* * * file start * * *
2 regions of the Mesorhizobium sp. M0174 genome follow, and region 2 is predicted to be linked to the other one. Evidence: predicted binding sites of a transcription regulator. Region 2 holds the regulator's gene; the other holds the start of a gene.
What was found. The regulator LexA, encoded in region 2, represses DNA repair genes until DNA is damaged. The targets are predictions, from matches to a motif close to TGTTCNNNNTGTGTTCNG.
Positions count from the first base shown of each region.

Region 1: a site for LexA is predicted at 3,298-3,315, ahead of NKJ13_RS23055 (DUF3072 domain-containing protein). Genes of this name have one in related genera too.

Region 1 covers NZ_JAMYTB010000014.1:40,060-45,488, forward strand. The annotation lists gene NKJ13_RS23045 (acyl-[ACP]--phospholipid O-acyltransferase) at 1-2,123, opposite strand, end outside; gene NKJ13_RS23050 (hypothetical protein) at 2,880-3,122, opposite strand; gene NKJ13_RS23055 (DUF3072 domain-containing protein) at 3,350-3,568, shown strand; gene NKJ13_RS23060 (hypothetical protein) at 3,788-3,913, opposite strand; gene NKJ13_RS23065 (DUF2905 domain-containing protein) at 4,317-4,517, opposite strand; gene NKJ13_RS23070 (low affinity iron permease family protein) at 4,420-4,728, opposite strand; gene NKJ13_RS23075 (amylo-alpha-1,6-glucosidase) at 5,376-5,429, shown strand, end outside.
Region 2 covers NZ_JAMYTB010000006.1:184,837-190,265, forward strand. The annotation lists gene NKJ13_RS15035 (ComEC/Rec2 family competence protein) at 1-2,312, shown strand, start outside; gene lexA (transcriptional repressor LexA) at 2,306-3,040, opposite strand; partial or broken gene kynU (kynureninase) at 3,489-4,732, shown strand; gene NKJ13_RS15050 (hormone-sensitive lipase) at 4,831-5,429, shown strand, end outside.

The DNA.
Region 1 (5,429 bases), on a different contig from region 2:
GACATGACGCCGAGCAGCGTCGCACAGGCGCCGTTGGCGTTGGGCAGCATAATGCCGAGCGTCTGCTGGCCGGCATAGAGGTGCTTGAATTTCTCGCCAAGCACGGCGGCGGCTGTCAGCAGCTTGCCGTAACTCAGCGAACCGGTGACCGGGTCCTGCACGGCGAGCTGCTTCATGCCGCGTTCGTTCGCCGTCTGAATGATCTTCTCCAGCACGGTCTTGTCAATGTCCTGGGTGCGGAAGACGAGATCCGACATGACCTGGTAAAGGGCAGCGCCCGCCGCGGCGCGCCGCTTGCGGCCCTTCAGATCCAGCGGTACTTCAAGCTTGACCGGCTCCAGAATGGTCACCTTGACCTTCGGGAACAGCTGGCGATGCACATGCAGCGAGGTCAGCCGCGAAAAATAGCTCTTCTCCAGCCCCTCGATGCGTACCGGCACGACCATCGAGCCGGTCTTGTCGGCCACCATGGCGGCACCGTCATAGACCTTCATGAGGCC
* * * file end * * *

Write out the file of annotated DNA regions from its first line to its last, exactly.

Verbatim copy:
2 regions of the Mesorhizobium sp. M0174 genome follow, and region 2 is predicted to be linked to the other one. Evidence: predicted binding sites of a transcription regulator. Region 2 holds the regulator's gene; the other holds the start of a gene.
What was found. The regulator LexA, encoded in region 2, represses DNA repair genes until DNA is damaged. The targets are predictions, from matches to a motif close to TGTTCNNNNTGTGTTCNG.
Positions count from the first base shown of each region.

Region 1: a site for LexA is predicted at 3,298-3,315, ahead of NKJ13_RS23055 (DUF3072 domain-containing protein). Genes of this name have one in related genera too.

Region 1 covers NZ_JAMYTB010000014.1:40,060-45,488, forward strand. The annotation lists gene NKJ13_RS23045 (acyl-[ACP]--phospholipid O-acyltransferase) at 1-2,123, opposite strand, end outside; gene NKJ13_RS23050 (hypothetical protein) at 2,880-3,122, opposite strand; gene NKJ13_RS23055 (DUF3072 domain-containing protein) at 3,350-3,568, shown strand; gene NKJ13_RS23060 (hypothetical protein) at 3,788-3,913, opposite strand; gene NKJ13_RS23065 (DUF2905 domain-containing protein) at 4,317-4,517, opposite strand; gene NKJ13_RS23070 (low affinity iron permease family protein) at 4,420-4,728, opposite strand; gene NKJ13_RS23075 (amylo-alpha-1,6-glucosidase) at 5,376-5,429, shown strand, end outside.
Region 2 covers NZ_JAMYTB010000006.1:184,837-190,265, forward strand. The annotation lists gene NKJ13_RS15035 (ComEC/Rec2 family competence protein) at 1-2,312, shown strand, start outside; gene lexA (transcriptional repressor LexA) at 2,306-3,040, opposite strand; partial or broken gene kynU (kynureninase) at 3,489-4,732, shown strand; gene NKJ13_RS15050 (hormone-sensitive lipase) at 4,831-5,429, shown strand, end outside.

The DNA.
Region 1 (5,429 bases), on a different contig from region 2:
GACATGACGCCGAGCAGCGTCGCACAGGCGCCGTTGGCGTTGGGCAGCATAATGCCGAGCGTCTGCTGGCCGGCATAGAGGTGCTTGAATTTCTCGCCAAGCACGGCGGCGGCTGTCAGCAGCTTGCCGTAACTCAGCGAACCGGTGACCGGGTCCTGCACGGCGAGCTGCTTCATGCCGCGTTCGTTCGCCGTCTGAATGATCTTCTCCAGCACGGTCTTGTCAATGTCCTGGGTGCGGAAGACGAGATCCGACATGACCTGGTAAAGGGCAGCGCCCGCCGCGGCGCGCCGCTTGCGGCCCTTCAGATCCAGCGGTACTTCAAGCTTGACCGGCTCCAGAATGGTCACCTTGACCTTCGGGAACAGCTGGCGATGCACATGCAGCGAGGTCAGCCGCGAAAAATAGCTCTTCTCCAGCCCCTCGATGCGTACCGGCACGACCATCGAGCCGGTCTTGTCGGCCACCATGGCGGCACCGTCATAGACCTTCATGAGGCC